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MS admits planting secret password

Microsoft engineers placed a password in server software that could be used to gain illicit access to hundreds of thousands of Internet sites world-wide

Microsoft acknowledged Thursday that its engineers included in some of its Internet software a secret password -- a phrase deriding their rivals at Netscape as "weenies" -- that could be used to gain illicit access to hundreds of thousands of Internet sites world-wide.

The manager of Microsoft's security-response centre, Steve Lipner, acknowledged the online-security risk in an interview Thursday and described such a backdoor password as "absolutely against our policy" and a firing offence for the as yet unidentified employees.

The company planned to warn customers as soon as possible with an e-mail bulletin and an advisory notice published on its corporate Web site. Microsoft urged customers to delete the computer file-called "dvwssr.dll"-containing the offending code. The file is installed on the company's Internet-server software with Frontpage 98 extensions.

While there are no reports that the alleged security flaw has been exploited, the affected software is believed to be used by many Web sites. By using the so-called back door, a hacker may be able to gain access to key Web-site management files, which could in turn provide a road map to such things as customer credit-card numbers, said security experts who discovered the password.

Two security experts discovered the rogue computer code -- part of which was the denigrating comment "Netscape engineers are weenies!" -- buried within the three-year-old piece of software. It was apparently written by a Microsoft employee near the peak of the hard-fought wars between Netscape Communications and Microsoft over their versions of Internet-browser software. Netscape later was acquired by America Online.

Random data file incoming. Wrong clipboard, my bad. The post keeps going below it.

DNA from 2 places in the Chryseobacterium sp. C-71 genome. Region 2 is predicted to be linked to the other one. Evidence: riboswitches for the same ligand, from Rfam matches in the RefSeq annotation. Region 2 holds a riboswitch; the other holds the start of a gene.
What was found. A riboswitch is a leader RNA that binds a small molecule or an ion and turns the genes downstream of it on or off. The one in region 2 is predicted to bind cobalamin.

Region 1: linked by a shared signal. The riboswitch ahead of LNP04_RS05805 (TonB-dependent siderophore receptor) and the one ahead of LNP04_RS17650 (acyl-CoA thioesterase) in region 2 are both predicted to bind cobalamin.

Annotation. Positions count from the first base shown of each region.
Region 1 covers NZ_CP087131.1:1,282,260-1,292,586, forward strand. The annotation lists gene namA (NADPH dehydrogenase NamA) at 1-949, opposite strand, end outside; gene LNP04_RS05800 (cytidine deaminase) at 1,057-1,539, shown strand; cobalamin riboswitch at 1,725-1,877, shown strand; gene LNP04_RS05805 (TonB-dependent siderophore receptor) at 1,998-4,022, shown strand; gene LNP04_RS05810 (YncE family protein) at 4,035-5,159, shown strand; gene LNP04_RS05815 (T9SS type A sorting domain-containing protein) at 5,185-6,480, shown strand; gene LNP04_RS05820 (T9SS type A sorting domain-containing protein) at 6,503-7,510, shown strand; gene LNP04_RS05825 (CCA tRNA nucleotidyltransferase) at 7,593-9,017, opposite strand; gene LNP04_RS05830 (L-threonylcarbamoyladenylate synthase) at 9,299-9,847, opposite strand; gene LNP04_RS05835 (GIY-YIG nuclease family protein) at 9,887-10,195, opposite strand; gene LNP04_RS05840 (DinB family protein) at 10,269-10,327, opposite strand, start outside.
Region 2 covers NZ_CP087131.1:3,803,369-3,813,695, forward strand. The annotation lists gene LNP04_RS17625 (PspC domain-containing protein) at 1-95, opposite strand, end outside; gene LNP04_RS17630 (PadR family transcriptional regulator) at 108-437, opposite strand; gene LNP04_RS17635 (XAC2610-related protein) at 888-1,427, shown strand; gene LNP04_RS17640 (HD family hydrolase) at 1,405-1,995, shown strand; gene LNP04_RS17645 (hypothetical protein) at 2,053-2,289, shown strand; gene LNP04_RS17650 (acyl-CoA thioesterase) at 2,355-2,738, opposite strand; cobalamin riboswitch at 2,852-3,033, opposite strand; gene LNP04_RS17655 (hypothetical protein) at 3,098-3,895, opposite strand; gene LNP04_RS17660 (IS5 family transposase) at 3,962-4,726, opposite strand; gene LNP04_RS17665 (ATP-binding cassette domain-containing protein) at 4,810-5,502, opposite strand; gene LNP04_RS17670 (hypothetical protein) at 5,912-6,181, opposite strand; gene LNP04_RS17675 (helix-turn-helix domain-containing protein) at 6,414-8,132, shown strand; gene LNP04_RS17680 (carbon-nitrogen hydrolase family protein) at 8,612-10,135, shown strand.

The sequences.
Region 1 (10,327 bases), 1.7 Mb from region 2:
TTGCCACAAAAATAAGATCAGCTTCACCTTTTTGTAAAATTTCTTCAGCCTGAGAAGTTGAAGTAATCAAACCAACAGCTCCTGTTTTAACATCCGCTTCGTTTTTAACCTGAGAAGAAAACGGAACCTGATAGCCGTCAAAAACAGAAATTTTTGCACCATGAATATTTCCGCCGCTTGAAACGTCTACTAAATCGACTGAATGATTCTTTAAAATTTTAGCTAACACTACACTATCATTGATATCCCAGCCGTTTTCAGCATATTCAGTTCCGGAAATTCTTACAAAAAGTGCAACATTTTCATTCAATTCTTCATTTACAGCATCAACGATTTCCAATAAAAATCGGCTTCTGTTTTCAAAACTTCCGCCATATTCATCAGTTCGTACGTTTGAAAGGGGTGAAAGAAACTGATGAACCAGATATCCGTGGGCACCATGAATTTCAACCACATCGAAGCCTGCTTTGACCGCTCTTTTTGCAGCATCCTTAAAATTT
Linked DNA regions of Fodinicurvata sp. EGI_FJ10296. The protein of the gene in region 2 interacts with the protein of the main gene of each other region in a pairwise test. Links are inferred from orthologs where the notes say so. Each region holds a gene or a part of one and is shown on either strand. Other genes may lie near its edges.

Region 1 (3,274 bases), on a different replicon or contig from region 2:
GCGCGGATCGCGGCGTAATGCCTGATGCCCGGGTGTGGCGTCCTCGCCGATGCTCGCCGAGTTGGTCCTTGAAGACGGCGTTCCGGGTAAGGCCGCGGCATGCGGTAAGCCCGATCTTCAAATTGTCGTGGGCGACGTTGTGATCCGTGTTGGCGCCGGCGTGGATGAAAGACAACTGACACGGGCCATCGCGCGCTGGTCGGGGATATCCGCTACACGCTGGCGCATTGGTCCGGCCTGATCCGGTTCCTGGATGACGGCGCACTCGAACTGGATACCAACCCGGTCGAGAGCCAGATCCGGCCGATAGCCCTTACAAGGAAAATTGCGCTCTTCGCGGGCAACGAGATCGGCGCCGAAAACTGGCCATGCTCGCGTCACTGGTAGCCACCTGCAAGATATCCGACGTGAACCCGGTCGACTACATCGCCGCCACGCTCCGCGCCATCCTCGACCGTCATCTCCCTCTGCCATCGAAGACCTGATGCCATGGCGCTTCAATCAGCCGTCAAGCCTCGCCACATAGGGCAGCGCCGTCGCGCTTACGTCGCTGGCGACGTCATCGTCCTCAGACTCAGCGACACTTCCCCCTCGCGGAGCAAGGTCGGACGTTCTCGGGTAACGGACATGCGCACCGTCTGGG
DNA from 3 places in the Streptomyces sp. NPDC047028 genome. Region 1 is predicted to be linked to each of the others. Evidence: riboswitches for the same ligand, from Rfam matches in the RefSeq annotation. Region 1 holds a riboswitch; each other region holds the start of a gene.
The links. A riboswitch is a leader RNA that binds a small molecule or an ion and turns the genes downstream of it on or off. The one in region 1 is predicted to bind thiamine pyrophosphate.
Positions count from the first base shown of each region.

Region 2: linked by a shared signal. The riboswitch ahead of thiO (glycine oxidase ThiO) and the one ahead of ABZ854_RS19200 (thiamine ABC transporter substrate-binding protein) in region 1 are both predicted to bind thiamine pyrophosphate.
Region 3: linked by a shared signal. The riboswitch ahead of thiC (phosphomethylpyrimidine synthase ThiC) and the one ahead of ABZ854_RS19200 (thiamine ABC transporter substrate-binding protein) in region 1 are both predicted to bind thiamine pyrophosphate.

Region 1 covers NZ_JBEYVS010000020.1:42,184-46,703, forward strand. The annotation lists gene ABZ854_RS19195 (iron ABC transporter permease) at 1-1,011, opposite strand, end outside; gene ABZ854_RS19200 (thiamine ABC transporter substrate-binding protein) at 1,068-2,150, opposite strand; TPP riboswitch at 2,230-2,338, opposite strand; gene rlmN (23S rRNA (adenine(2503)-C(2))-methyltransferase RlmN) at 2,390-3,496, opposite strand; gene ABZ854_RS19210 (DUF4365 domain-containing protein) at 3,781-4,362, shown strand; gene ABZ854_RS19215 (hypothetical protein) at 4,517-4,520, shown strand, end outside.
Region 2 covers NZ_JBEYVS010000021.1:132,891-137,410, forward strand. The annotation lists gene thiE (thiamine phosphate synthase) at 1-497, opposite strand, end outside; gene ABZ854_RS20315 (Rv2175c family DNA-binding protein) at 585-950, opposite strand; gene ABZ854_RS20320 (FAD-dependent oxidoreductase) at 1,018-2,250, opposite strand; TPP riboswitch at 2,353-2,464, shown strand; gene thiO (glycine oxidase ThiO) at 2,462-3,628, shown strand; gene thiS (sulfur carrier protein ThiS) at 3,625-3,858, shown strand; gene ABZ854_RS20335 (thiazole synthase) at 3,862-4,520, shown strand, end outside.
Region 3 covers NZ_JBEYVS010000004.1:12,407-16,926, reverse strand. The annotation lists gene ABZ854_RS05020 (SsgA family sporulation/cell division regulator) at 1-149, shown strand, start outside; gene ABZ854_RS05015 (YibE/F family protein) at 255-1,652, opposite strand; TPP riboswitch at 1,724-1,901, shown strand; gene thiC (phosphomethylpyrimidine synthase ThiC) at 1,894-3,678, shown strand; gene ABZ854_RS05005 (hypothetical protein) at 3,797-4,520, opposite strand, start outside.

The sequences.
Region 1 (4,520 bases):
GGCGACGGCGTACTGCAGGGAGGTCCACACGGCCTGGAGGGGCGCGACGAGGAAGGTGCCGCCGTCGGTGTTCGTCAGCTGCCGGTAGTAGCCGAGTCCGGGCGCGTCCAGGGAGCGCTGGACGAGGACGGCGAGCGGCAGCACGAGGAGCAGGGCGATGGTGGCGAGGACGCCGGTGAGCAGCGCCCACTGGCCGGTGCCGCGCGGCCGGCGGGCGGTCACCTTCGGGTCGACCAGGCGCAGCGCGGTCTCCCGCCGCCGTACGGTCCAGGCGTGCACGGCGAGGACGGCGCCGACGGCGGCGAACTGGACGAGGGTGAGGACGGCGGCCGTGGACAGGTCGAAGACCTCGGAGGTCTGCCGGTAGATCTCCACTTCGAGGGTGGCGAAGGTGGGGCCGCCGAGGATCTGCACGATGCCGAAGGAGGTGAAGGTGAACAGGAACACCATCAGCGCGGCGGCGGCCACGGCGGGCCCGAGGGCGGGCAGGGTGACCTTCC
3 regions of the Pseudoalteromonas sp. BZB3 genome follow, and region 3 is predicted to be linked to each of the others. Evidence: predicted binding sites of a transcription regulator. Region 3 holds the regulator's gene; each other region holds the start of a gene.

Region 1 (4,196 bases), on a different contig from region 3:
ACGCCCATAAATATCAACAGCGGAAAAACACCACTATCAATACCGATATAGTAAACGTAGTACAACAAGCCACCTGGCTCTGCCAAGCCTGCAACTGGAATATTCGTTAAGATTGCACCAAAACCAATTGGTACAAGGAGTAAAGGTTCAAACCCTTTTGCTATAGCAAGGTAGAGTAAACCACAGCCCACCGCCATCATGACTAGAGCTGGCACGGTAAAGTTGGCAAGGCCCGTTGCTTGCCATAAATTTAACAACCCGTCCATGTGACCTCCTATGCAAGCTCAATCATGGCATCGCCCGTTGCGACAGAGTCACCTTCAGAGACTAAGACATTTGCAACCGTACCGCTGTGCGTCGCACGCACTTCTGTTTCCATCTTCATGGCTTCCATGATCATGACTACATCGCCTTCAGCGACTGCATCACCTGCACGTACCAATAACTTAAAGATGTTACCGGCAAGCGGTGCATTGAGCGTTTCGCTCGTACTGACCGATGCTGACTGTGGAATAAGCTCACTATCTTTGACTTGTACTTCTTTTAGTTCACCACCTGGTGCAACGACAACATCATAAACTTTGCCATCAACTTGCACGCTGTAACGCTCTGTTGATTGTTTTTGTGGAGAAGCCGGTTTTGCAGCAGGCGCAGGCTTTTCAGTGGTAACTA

One of the experts who helped identify the file is a professional security consultant known widely among the Internet underground as "Rain Forest Puppy." Despite his unusual moniker, he is highly regarded by experts and helped publicise a serious flaw in Microsoft's Internet-server software last summer that put hundreds of high-profile Web sites at risk of intrusion.

Russ Cooper, who runs the popular NT Bugtraq discussion forum on the Internet, estimated that the problem threatened "almost every Web-hosting provider."

"It's a serious flaw," Cooper said. "Chances are, you're going to find some major sites that still have it enabled." Lipner of Microsoft said the company will warn the nation's largest Web-site providers directly.

In an email to Microsoft earlier Thursday, Rain Forest Puppy complained that the affected code threatened to "improve a hacker's experience." Experts said the risk was greatest at commercial Internet-hosting providers, which maintain hundreds or thousands of separate Web sites for different organisations.

Lipner said the problem doesn't affect Internet servers running Windows 2000, or the latest version of its server extensions included in Frontpage 2000.

The digital gaffe initially was discovered by a Europe-based employee of ClientLogic. (www.clientlogic.com) of Nashville, Tennessee, which sells e-commerce technology. The company declined to comment because of its coming stock sale. The other expert, Rain Forest Puppy, said he was tipped off to the code by a ClientLogic employee.

When asked about the hidden insult Thursday, Jon Mittelhauser, one of Netscape's original engineers, called it "classic engineer rivalry."

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